The Flood Resilience Summit 8th February 2018
BRE Innovation Park, Watford

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Summit information

The past 10 years has witnessed a series of significant flooding events that have impacted thousands of households across the UK. In 2015 Defra, commissioned the private sector to devise an action plan to improve the uptake of flood resilience measures in homes and small businesses. This was published in September 2016 as the ‘Property Flood Resilience Roundtable Report’.  Since publication implementation of the Plan has commenced.  The conference will set out some of the new developments and progress made, including Flood Resilient Repair Demonstrations.

The conference will place the Action Plan within the context of the wider aspects of flood risk management.  It will include an international speakers session, providing lessons from around the world.  It will also provide delegates with the opportunity to hear from leading insurers and construction industry parties in this field.

 

9.25-10.05 Designing for Resilience

Speaker: Rebecca Taylor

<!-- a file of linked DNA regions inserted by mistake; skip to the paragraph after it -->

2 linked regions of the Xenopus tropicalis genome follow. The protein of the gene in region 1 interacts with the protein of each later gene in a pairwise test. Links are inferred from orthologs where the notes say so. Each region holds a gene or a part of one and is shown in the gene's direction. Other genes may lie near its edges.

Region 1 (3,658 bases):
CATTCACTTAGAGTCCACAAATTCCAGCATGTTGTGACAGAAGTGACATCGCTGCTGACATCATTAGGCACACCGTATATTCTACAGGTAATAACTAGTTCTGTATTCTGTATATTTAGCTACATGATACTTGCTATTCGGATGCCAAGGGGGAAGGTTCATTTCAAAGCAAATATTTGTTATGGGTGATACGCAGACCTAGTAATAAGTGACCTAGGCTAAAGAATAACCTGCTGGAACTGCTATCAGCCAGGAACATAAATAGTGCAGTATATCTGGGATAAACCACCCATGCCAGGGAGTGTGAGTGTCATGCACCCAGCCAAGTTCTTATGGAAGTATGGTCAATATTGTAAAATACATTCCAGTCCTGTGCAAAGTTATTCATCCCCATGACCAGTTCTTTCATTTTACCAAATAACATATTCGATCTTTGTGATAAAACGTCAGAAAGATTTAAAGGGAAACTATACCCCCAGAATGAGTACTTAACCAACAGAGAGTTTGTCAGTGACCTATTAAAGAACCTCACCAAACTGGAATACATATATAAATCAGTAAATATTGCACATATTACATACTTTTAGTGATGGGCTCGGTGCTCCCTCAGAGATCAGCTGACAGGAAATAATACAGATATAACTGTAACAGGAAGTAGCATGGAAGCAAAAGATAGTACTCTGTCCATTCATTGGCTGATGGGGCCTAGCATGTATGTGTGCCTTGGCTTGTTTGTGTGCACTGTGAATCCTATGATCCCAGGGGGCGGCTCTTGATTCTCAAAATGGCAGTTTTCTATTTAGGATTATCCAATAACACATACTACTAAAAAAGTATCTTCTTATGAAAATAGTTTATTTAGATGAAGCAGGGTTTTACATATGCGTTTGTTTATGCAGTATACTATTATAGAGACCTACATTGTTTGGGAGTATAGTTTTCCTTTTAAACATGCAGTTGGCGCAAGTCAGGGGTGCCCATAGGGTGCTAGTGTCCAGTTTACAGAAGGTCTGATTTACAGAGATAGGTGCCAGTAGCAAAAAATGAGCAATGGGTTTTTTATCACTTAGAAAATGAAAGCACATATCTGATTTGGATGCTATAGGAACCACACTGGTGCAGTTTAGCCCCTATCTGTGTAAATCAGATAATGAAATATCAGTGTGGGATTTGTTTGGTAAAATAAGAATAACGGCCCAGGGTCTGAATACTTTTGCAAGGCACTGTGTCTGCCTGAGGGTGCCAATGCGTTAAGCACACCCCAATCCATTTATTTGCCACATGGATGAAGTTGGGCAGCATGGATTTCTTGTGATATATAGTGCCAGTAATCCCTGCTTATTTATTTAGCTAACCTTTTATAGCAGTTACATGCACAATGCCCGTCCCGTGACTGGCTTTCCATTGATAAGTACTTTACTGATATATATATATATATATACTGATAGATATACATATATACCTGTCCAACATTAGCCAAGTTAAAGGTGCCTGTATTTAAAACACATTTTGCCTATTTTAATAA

The presentation will examine some of the challenges facing new build residential development in the UK – climate change, higher incidence of major weather events including floods, changes in how we live and might live in the future alongside availability of suitable land, speed of delivery, affordability etc.  It will then examine some possible solutions that are currently being explored, using case studies from one off examples to the design and delivery of new resilient communities.  It will seek to demonstrate that we need to be thinking and planning creatively for the future in order to embrace the challenges we face.

 

10.15-10.55 The evidence base for property flood resilience

Speaker: Jessica Lamond and Ian Gibbs

The evidence for the effectiveness of property flood resilience in reducing the loss, by minimising building damage and time to repair resulting from flooding, for property holders and their insurers.

We will discuss three initiatives 

  1. Early results from the Flood Re project to enhance the evidence base for the value of PFR, to help inform decisions about the support to homeowners that could be provided by Flood Re in decisions about PFR.
  2. Activities of TG2 of the Defra roundtable, reviewing the evidence requirements of insurers of businesses at risk to acknowledge successful PFR and the impact of lenders attitude to resilience
  3. The Code of Practice for PFR designed to help ensure that property holders and their insurers get a reliable and consistent service from the PFR industry 
  • Strong evidence exists that PFR can prevent loss and damage from flooding for households and businesses and their insurers
  • PFR can be cost beneficial particularly for property that floods on a regular basis
  • Households and businesses have different priorities that need to be considered